Editor’s Note: The following is an abridged version of a blog post by James Donnelly, a PRSA member and senior vice president of crisis management at Ketchum. The full post — with updates and interesting dialogue through the “comments” section — can be found here.
The recent WikiLeaks disclosures of a quarter-million confidential American diplomatic cables sent ripples through nearly every corner of government, media, business and elsewhere. Just wait until the next batch of disclosures occur. We know that corporate leaks are coming. Businesses had better be ready.
Implications of future WikiLeaks disclosures (as well as the eventual copycats it will spawn) are far reaching. It’s probably far too soon to have a firm handle on all of the effects. Thus, what follows are initial thoughts on implications (based on some perspectives captured through links throughout.)
Unchecked power. Assange and his team have the sole power to hit “publish” or to ignore what they receive. Only they know when that button will be pushed. There are many moral hazards here:
- WikiLeaks can move markets. What is to stop WikiLeaks team members — or friends-of-friends — from shorting stocks a day or two before a major leak?
- WikiLeaks is not accountable. Assange is shadowy; the people who work for him have yet to cast even a shadow. If they cause undue harm, what happens? They shrug? One writer in The Economist calls the recent release a “poor editorial decision” and recommends “an ethical review board.” Was the decision editorial? By what measures would a review board hold this group accountable?
- Who died and made Assange boss? Should one person or organization have the power to damage governments or corporations based on a singular view of what is and is not just?
Bias. All people and organizations carry a bias. A peek into the bias that may have motivated Assange to create WikiLeaks should provide no comfort to any organization.
- What are the origins of what Julian Assange has become? The David Brooks’ op-ed in The New York Times paints a fairly interesting picture
- What drives Assange and WikiLeaks? We know that Assange likes “crushing bastards” and in that pursuit has jeopardized Afghan military informants’ lives. This raises an interesting question — if WikiLeaks receives highly incriminating information on an activist group, a junk science benefactor or a labor union, will it apply the same dogged vigilence against those — ahem — “bastards?”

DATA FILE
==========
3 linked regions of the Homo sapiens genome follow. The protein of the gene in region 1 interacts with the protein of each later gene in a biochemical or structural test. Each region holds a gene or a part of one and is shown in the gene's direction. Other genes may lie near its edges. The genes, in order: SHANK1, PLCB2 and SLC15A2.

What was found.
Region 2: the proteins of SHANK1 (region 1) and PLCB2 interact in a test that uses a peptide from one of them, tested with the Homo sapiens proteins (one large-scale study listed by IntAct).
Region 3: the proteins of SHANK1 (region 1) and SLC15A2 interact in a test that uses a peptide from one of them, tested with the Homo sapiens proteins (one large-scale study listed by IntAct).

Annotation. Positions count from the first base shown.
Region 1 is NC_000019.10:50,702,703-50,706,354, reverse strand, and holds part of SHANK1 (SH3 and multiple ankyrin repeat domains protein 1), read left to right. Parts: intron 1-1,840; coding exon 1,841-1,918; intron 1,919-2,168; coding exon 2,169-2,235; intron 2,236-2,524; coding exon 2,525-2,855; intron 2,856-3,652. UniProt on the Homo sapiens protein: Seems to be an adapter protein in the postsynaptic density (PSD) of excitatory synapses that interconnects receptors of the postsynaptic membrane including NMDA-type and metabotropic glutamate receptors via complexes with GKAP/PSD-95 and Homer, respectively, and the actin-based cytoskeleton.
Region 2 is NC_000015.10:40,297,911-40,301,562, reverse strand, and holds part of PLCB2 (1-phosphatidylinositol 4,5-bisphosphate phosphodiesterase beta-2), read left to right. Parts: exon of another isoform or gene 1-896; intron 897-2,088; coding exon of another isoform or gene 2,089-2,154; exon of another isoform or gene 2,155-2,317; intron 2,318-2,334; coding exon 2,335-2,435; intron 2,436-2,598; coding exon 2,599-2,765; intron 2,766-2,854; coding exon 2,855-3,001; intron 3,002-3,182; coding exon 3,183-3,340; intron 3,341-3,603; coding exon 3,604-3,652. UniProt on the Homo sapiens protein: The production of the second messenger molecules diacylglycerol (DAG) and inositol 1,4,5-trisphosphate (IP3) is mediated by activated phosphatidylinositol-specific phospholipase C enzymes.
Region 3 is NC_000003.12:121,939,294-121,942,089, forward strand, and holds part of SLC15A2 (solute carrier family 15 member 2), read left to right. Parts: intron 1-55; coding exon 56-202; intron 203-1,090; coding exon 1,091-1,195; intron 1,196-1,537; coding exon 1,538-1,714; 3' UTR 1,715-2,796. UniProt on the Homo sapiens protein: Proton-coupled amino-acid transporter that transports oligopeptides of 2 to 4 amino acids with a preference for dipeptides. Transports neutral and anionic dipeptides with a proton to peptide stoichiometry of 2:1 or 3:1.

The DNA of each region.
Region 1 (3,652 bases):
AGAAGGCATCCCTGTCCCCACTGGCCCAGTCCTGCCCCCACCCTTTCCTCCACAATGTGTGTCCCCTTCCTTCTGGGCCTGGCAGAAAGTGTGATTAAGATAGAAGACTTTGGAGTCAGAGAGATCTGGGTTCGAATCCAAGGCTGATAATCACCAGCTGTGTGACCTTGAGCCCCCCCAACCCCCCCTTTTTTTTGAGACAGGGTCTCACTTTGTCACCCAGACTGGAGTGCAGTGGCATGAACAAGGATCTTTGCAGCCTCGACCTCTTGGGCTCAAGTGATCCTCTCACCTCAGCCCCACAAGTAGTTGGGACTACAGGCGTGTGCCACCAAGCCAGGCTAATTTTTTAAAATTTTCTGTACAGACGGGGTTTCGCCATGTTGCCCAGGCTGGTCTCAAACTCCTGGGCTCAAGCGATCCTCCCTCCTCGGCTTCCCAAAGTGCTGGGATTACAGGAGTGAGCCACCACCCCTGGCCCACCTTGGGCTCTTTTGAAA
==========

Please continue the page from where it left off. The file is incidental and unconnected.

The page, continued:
Repercussions of unprofessionalism. Some coverage of WikiLeaks does not exactly inspire confidence that this organization can responsibly handle its own load.
- Sloppiness. In this article in The Wall Street Journal, we learn that the WikiLeaks people can be sloppy: in just two hours of searching the Times of London found specific information on Afghan informants despite Assange’s assertion that documents were withheld to keep people from harm.
- Stretched? Faced with additional criticism from human rights groups on the situation, Assange asked for their help in redacting documents. Thus, we’ve also learned that WikiLeaks may not have ample resources.
Public vs. private sector. As WikiLeaks moves its crosshairs from governments to corporations, we need to be mindful of the differences between secret/confidential information between the two sectors.
- Less cover for corporations. Doug Pinkham, president of the Public Affairs Council, points out that corporations mostly “can’t claim that they need to keep information private for national security reasons.”
- Proprietary information at risk? Competitive industries in free markets, by their nature, must keep some of the jewels hidden. Although many have suggested that these disclosures is not what Assange is after, this could very well be collateral damage of such leaks.
Of course, these implications are just the tip of the iceberg. Watch this space.